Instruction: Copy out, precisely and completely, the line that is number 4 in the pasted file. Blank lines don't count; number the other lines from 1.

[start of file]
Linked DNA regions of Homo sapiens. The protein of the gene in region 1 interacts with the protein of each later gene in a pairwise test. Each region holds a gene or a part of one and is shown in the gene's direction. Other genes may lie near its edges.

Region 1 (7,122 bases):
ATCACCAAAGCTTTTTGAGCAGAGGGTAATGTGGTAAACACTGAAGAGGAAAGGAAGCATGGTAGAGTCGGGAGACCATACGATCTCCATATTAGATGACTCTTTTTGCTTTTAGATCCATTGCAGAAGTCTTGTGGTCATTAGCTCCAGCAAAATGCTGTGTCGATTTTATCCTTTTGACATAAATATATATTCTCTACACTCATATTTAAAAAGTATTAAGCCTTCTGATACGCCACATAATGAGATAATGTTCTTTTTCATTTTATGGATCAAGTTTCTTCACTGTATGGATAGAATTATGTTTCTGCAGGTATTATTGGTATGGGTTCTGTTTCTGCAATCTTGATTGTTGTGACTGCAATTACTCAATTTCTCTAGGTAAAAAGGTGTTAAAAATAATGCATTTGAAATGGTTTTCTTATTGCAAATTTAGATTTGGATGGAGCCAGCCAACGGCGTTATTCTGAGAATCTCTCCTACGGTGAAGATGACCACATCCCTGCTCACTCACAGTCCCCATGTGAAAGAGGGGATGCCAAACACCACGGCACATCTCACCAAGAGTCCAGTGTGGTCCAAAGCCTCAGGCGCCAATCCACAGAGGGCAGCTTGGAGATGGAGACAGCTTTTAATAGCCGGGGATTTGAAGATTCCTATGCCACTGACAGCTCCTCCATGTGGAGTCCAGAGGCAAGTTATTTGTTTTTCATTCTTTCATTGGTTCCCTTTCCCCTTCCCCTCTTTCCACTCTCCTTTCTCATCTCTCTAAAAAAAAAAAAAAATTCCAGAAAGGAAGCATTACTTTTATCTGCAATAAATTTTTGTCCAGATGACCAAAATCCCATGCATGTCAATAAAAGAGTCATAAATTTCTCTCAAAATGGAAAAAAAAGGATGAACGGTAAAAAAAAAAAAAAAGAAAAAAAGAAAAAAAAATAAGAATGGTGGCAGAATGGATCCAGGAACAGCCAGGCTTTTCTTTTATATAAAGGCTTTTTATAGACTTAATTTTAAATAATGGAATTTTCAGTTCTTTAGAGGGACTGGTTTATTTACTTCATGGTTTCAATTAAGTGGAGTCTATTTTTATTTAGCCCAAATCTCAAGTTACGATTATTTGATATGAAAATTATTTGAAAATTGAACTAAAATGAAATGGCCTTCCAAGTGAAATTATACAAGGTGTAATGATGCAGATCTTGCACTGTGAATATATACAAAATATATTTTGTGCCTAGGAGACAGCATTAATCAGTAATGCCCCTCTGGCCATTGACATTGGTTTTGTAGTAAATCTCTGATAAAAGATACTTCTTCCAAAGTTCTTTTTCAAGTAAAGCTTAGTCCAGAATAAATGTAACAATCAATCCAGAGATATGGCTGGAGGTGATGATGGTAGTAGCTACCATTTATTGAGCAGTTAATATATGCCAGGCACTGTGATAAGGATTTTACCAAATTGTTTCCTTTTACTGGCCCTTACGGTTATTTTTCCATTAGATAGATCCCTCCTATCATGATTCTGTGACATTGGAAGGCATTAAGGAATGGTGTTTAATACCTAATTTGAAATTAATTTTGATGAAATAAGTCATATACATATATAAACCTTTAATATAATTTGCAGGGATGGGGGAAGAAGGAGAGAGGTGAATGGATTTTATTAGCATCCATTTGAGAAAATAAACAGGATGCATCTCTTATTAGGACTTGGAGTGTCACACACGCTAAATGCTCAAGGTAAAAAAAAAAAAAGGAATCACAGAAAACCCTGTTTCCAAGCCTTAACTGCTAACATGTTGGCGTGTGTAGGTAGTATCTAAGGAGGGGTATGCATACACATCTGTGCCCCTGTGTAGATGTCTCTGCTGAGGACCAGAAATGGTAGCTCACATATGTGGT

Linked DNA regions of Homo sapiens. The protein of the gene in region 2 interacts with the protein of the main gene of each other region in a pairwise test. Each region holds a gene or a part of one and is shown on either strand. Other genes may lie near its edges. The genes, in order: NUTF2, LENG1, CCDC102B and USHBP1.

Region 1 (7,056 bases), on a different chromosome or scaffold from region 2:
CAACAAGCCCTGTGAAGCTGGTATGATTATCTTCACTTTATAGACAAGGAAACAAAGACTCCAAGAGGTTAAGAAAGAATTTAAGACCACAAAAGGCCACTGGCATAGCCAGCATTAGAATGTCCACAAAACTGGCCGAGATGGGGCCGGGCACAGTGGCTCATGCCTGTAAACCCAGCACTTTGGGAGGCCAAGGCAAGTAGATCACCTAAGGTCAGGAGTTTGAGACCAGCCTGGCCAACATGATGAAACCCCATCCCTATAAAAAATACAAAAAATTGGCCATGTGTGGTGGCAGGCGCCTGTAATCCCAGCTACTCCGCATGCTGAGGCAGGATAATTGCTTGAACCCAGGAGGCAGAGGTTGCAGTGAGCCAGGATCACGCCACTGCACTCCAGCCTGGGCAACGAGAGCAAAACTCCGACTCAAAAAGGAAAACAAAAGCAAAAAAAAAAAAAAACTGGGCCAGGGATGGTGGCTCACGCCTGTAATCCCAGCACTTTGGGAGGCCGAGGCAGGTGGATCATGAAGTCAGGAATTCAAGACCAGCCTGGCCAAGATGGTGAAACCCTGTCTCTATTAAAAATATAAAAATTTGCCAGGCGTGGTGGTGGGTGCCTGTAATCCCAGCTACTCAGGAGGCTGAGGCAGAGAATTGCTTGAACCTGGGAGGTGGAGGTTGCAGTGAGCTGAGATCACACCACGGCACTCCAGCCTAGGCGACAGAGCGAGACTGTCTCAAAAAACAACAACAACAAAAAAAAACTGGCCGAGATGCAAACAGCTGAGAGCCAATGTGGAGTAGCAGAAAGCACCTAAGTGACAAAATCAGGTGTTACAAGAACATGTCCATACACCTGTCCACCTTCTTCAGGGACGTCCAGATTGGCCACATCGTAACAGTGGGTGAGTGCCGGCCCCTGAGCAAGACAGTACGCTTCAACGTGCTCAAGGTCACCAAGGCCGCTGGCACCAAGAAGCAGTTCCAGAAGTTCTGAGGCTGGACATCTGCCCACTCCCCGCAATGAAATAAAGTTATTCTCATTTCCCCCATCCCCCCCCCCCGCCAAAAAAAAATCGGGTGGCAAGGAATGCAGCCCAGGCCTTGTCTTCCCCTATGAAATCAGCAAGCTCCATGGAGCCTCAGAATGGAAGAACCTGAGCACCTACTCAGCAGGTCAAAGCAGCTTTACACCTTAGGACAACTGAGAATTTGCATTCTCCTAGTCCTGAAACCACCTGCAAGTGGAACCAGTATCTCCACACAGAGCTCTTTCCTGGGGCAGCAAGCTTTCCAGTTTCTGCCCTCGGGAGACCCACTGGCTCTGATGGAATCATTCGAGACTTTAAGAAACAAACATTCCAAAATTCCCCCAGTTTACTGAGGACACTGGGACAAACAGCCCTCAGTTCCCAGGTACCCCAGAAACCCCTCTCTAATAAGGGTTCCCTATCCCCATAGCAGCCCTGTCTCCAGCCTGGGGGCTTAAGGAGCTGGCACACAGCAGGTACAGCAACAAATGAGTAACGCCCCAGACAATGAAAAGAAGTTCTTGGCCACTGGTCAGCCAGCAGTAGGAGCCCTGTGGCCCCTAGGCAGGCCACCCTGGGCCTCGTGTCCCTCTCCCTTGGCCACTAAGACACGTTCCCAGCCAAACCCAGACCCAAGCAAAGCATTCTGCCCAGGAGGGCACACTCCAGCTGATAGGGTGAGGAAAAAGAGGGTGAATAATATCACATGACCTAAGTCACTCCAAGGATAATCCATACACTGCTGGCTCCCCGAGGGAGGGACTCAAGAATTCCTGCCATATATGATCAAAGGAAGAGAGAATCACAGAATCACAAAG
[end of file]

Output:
Linked DNA regions of Homo sapiens. The protein of the gene in region 2 interacts with the protein of the main gene of each other region in a pairwise test. Each region holds a gene or a part of one and is shown on either strand. Other genes may lie near its edges. The genes, in order: NUTF2, LENG1, CCDC102B and USHBP1.